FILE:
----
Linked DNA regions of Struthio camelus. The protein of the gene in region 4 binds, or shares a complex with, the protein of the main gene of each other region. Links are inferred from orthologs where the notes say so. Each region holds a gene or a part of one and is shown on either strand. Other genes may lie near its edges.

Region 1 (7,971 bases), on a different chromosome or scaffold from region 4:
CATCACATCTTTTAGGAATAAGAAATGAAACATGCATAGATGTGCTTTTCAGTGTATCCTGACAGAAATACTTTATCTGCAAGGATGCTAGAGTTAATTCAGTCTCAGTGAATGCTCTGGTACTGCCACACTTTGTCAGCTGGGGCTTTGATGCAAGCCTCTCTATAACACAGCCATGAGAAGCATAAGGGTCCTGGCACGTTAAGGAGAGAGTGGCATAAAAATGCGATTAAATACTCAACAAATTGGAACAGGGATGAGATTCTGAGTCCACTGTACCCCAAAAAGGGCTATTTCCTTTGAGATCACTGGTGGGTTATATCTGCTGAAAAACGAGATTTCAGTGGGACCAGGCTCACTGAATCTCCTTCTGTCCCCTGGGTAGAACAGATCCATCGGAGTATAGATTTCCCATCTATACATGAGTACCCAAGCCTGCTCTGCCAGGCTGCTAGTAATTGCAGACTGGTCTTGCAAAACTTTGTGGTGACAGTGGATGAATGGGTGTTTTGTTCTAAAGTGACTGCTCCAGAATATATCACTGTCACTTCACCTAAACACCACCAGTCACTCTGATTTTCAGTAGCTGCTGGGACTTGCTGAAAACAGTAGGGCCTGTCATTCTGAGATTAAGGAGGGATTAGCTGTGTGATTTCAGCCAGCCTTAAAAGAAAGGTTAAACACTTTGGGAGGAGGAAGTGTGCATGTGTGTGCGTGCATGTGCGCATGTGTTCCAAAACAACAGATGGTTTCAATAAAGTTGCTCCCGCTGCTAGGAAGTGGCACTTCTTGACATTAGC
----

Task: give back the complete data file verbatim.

Linked DNA regions of Struthio camelus. The protein of the gene in region 4 binds, or shares a complex with, the protein of the main gene of each other region. Links are inferred from orthologs where the notes say so. Each region holds a gene or a part of one and is shown on either strand. Other genes may lie near its edges.

Region 1 (7,971 bases), on a different chromosome or scaffold from region 4:
CATCACATCTTTTAGGAATAAGAAATGAAACATGCATAGATGTGCTTTTCAGTGTATCCTGACAGAAATACTTTATCTGCAAGGATGCTAGAGTTAATTCAGTCTCAGTGAATGCTCTGGTACTGCCACACTTTGTCAGCTGGGGCTTTGATGCAAGCCTCTCTATAACACAGCCATGAGAAGCATAAGGGTCCTGGCACGTTAAGGAGAGAGTGGCATAAAAATGCGATTAAATACTCAACAAATTGGAACAGGGATGAGATTCTGAGTCCACTGTACCCCAAAAAGGGCTATTTCCTTTGAGATCACTGGTGGGTTATATCTGCTGAAAAACGAGATTTCAGTGGGACCAGGCTCACTGAATCTCCTTCTGTCCCCTGGGTAGAACAGATCCATCGGAGTATAGATTTCCCATCTATACATGAGTACCCAAGCCTGCTCTGCCAGGCTGCTAGTAATTGCAGACTGGTCTTGCAAAACTTTGTGGTGACAGTGGATGAATGGGTGTTTTGTTCTAAAGTGACTGCTCCAGAATATATCACTGTCACTTCACCTAAACACCACCAGTCACTCTGATTTTCAGTAGCTGCTGGGACTTGCTGAAAACAGTAGGGCCTGTCATTCTGAGATTAAGGAGGGATTAGCTGTGTGATTTCAGCCAGCCTTAAAAGAAAGGTTAAACACTTTGGGAGGAGGAAGTGTGCATGTGTGTGCGTGCATGTGCGCATGTGTTCCAAAACAACAGATGGTTTCAATAAAGTTGCTCCCGCTGCTAGGAAGTGGCACTTCTTGACATTAGC